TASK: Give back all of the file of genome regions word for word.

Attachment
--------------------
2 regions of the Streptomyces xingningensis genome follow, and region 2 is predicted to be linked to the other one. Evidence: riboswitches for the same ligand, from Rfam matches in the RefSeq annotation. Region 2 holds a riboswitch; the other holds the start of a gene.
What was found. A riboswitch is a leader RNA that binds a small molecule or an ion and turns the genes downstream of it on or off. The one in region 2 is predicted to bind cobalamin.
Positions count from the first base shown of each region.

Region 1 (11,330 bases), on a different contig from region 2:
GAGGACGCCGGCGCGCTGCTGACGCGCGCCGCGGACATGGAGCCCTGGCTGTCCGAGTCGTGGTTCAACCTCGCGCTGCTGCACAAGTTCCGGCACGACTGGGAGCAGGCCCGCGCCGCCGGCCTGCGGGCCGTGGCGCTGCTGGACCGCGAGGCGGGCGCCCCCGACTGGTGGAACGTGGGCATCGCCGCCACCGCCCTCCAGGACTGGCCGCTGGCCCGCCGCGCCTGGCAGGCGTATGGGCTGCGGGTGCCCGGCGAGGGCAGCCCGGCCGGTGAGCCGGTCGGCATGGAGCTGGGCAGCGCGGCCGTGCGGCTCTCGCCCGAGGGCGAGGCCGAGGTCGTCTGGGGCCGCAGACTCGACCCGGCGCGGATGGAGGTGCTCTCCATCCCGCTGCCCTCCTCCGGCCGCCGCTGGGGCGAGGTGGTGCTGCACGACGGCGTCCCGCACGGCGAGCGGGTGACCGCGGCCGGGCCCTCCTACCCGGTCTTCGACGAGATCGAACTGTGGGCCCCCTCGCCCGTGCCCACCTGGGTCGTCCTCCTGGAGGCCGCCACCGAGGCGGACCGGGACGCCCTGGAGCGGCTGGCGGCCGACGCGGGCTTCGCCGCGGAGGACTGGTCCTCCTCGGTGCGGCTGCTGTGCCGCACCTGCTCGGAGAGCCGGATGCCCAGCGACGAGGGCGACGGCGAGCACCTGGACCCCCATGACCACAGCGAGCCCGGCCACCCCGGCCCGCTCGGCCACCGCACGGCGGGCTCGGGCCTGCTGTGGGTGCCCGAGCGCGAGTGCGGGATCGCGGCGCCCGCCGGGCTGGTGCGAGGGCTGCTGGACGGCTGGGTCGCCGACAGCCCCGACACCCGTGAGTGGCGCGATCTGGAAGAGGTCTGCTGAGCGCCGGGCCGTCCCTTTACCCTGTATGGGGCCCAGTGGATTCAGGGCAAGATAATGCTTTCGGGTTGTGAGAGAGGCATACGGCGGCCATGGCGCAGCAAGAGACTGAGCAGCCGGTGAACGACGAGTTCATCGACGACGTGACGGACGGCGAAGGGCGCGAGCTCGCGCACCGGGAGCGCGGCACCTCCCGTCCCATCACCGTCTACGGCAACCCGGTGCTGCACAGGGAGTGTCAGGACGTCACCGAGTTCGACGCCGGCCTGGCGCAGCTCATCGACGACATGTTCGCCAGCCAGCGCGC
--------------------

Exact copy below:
2 regions of the Streptomyces xingningensis genome follow, and region 2 is predicted to be linked to the other one. Evidence: riboswitches for the same ligand, from Rfam matches in the RefSeq annotation. Region 2 holds a riboswitch; the other holds the start of a gene.
What was found. A riboswitch is a leader RNA that binds a small molecule or an ion and turns the genes downstream of it on or off. The one in region 2 is predicted to bind cobalamin.
Positions count from the first base shown of each region.

Region 1 (11,330 bases), on a different contig from region 2:
GAGGACGCCGGCGCGCTGCTGACGCGCGCCGCGGACATGGAGCCCTGGCTGTCCGAGTCGTGGTTCAACCTCGCGCTGCTGCACAAGTTCCGGCACGACTGGGAGCAGGCCCGCGCCGCCGGCCTGCGGGCCGTGGCGCTGCTGGACCGCGAGGCGGGCGCCCCCGACTGGTGGAACGTGGGCATCGCCGCCACCGCCCTCCAGGACTGGCCGCTGGCCCGCCGCGCCTGGCAGGCGTATGGGCTGCGGGTGCCCGGCGAGGGCAGCCCGGCCGGTGAGCCGGTCGGCATGGAGCTGGGCAGCGCGGCCGTGCGGCTCTCGCCCGAGGGCGAGGCCGAGGTCGTCTGGGGCCGCAGACTCGACCCGGCGCGGATGGAGGTGCTCTCCATCCCGCTGCCCTCCTCCGGCCGCCGCTGGGGCGAGGTGGTGCTGCACGACGGCGTCCCGCACGGCGAGCGGGTGACCGCGGCCGGGCCCTCCTACCCGGTCTTCGACGAGATCGAACTGTGGGCCCCCTCGCCCGTGCCCACCTGGGTCGTCCTCCTGGAGGCCGCCACCGAGGCGGACCGGGACGCCCTGGAGCGGCTGGCGGCCGACGCGGGCTTCGCCGCGGAGGACTGGTCCTCCTCGGTGCGGCTGCTGTGCCGCACCTGCTCGGAGAGCCGGATGCCCAGCGACGAGGGCGACGGCGAGCACCTGGACCCCCATGACCACAGCGAGCCCGGCCACCCCGGCCCGCTCGGCCACCGCACGGCGGGCTCGGGCCTGCTGTGGGTGCCCGAGCGCGAGTGCGGGATCGCGGCGCCCGCCGGGCTGGTGCGAGGGCTGCTGGACGGCTGGGTCGCCGACAGCCCCGACACCCGTGAGTGGCGCGATCTGGAAGAGGTCTGCTGAGCGCCGGGCCGTCCCTTTACCCTGTATGGGGCCCAGTGGATTCAGGGCAAGATAATGCTTTCGGGTTGTGAGAGAGGCATACGGCGGCCATGGCGCAGCAAGAGACTGAGCAGCCGGTGAACGACGAGTTCATCGACGACGTGACGGACGGCGAAGGGCGCGAGCTCGCGCACCGGGAGCGCGGCACCTCCCGTCCCATCACCGTCTACGGCAACCCGGTGCTGCACAGGGAGTGTCAGGACGTCACCGAGTTCGACGCCGGCCTGGCGCAGCTCATCGACGACATGTTCGCCAGCCAGCGCGC